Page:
Transfer height is defined as the maximum distance that can be maintained between the end of the torch and the workpiece to accomplish successful transfer of the arc from the nozzle to the workpiece. Transfer height generally is a function of the pilot current and the pilot arc relay opening threshold current level. For example, increasing the pilot current or lowering the relay opening threshold (i.e., the current that opens the relay) increases the transfer height. An increased transfer height generally improves the ease of operation of the torch.

When spaced from a workpiece a distance that exceeds the maximum transfer height, the torch remains in the pilot arc mode. However, once the torch is brought to within the maximum transfer height (step 14), ionized gas reduces the electrical resistance between the electrode and the workpiece forming a transferred arc between the electrode and the workpiece (step 16).

The torch sustains the two arcs (i.e., the pilot arc and transferred arc) due to current sharing between the nozzle and the workpiece. When current sharing exists, the power source output current equals the current level of the transferred arc plus the current level of the pilot arc. The current flow to the workpiece is sensed to determine when there is sufficient current flow to satisfy a predetermined threshold value capable of reliably sustaining a transferred arc (step 18). When this occurs, the nozzle is electrically disconnected from the starting circuit by opening a relay (step 20), extinguishing the pilot arc while maintaining the transferred arc between the electrode and the workpiece. Once the arc is transferred to the workpiece, the current to the torch is adjusted to a cutting current level (step 22). The torch is operated in this transferred plasma arc mode, characterized by the conductive flow of ionized gas from the electrode to the workpiece, for the cutting or marking of the workpiece.

In some applications, such as hand cutting and expanded metal cutting using a pilot arc controller, the torch can operate in pilot arc mode for a significant fraction of the power supply duty cycle. During these applications, pilot arc wear on the nozzle can become significant. This pilot arc wear reduces nozzle life and degrades the performance of the torch.

Experiments have shown that nozzle wear is a function of pilot current, i.e., nozzle wear increases with increasing pilot arc current. One method for improving arc transfer without increasing pilot arc current excessively involves decreasing the threshold current level of the pilot arc relay. However, the threshold level must be maintained at a high enough value to assure stable arc transfer. In presently available plasma arc torch systems, it has proven difficult to provide a pilot arc current level that is low enough to reduce nozzle wear, yet high enough to provide reliable transfer of the arc to the workpiece at a reasonable transfer height.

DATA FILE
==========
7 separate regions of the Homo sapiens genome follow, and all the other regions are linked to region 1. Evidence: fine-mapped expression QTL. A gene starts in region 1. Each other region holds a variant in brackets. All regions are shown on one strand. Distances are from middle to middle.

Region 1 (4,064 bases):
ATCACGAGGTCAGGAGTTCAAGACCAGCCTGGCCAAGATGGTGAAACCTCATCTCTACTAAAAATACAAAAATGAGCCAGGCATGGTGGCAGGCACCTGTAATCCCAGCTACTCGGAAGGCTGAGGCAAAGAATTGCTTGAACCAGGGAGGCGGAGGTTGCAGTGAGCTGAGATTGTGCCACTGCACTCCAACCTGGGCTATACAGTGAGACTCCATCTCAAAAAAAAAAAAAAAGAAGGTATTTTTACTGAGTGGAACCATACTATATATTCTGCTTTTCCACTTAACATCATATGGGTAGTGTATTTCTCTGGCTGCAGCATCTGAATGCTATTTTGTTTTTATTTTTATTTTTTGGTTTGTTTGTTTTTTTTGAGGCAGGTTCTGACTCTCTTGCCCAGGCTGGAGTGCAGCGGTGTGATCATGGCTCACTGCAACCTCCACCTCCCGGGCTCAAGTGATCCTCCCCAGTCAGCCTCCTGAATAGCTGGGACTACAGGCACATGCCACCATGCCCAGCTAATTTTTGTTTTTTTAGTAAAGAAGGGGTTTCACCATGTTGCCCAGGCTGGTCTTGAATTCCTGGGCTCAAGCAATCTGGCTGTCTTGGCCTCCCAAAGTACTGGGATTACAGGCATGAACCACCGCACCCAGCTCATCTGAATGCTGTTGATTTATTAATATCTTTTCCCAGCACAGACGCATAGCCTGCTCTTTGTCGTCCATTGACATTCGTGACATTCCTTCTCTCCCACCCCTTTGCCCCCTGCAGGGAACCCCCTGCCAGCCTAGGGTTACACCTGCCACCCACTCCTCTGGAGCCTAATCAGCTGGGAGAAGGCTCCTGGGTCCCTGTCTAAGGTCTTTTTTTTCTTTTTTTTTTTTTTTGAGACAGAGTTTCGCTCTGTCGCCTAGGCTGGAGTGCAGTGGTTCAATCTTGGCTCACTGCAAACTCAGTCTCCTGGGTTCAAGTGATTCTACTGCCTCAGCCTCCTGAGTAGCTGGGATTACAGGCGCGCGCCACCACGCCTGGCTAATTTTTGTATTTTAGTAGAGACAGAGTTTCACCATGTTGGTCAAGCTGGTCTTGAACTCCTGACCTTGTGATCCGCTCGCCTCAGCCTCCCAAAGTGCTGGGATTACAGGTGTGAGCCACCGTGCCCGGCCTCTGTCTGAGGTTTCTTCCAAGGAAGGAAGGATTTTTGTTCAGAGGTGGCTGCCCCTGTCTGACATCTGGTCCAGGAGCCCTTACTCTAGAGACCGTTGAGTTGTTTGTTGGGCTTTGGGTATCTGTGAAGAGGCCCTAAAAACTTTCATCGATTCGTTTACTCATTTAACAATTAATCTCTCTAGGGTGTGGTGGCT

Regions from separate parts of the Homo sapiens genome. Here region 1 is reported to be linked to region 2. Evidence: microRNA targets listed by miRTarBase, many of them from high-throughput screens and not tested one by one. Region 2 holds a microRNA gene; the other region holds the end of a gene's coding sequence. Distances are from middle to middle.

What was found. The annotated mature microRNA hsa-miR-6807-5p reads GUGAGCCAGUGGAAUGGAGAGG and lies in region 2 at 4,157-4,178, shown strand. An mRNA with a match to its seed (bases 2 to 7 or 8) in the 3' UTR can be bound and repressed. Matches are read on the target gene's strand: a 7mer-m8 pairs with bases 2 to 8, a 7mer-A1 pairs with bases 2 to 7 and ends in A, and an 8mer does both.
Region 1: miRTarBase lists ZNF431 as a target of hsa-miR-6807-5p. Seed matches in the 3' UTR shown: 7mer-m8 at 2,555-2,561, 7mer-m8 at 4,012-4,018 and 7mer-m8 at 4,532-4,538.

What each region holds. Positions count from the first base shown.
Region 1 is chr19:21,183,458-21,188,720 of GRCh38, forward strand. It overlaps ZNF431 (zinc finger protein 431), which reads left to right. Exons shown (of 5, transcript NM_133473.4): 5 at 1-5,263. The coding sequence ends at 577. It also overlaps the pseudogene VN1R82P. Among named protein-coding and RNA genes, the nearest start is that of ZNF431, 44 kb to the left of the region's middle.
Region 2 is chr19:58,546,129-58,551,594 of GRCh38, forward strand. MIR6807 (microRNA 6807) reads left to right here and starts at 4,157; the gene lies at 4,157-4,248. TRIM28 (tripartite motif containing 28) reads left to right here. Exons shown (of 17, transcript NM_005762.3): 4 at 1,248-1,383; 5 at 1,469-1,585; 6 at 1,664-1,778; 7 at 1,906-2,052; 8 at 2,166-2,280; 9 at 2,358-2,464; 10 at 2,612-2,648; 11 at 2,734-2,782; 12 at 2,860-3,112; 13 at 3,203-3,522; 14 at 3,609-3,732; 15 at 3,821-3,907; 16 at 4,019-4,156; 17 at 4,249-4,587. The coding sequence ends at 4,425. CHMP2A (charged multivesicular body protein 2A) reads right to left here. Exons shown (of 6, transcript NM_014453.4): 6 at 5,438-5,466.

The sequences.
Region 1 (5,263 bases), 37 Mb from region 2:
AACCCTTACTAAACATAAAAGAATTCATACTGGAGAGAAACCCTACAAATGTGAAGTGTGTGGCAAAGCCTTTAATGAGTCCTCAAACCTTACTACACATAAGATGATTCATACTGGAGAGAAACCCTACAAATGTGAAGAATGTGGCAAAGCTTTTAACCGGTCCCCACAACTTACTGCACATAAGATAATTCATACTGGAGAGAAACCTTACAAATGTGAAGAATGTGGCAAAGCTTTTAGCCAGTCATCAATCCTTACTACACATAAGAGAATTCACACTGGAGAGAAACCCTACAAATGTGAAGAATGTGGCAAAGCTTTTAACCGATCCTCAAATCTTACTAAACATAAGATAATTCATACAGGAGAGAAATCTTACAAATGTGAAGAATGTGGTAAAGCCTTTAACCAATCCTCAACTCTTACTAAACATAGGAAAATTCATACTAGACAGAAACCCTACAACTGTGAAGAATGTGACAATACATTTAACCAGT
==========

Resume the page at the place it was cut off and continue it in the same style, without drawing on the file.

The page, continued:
SUMMARY OF THE INVENTION

A principle discovery of the present invention is the use of two different thresholds to control pilot current, which has been found to reduce nozzle wear while maintaining a reliable pilot arc and an adequate transfer height. Applicants have recognized that by monitoring low levels of current in the lead that normally carries high current, it is possible to maintain the pilot arc at a low current level and determine more accurately when to adjust the level of output current to reliably sustain a transferred arc such that the pilot arc can be extinguished. Thus, maintaining low current level during pilot mode saves wear on the nozzle. Applicants have found the invention to be particularly advantageous when employed in a hand-held plasma arc torch system.

In one aspect, the present invention provides a circuit for use in starting a plasma arc torch system that includes a current source, a nozzle, and an electrode. The current source provides current at a first current level to generate a pilot arc between the electrode and the nozzle and, when the torch is disposed near the workpiece, a transferred arc between the electrode and a workpiece. The circuit comprises an inductive element electrically coupled to the current source and the workpiece for inducing a current proportional to a current level of the transferred arc. An electromagnetic sensor is coupled to the inductive element for sensing the induced current. A controller is electrically coupled to the electromagnetic sensor for (a) monitoring the induced current, (b) determining the current level of the transferred plasma arc from the induced current, and (c) increasing the output current level of the current source when the current level of the transferred arc reaches a first threshold. A switch is electrically coupled to the controller and the nozzle for disconnecting the nozzle from the current source to extinguish the pilot arc when the current level of the transferred arc reaches a second threshold.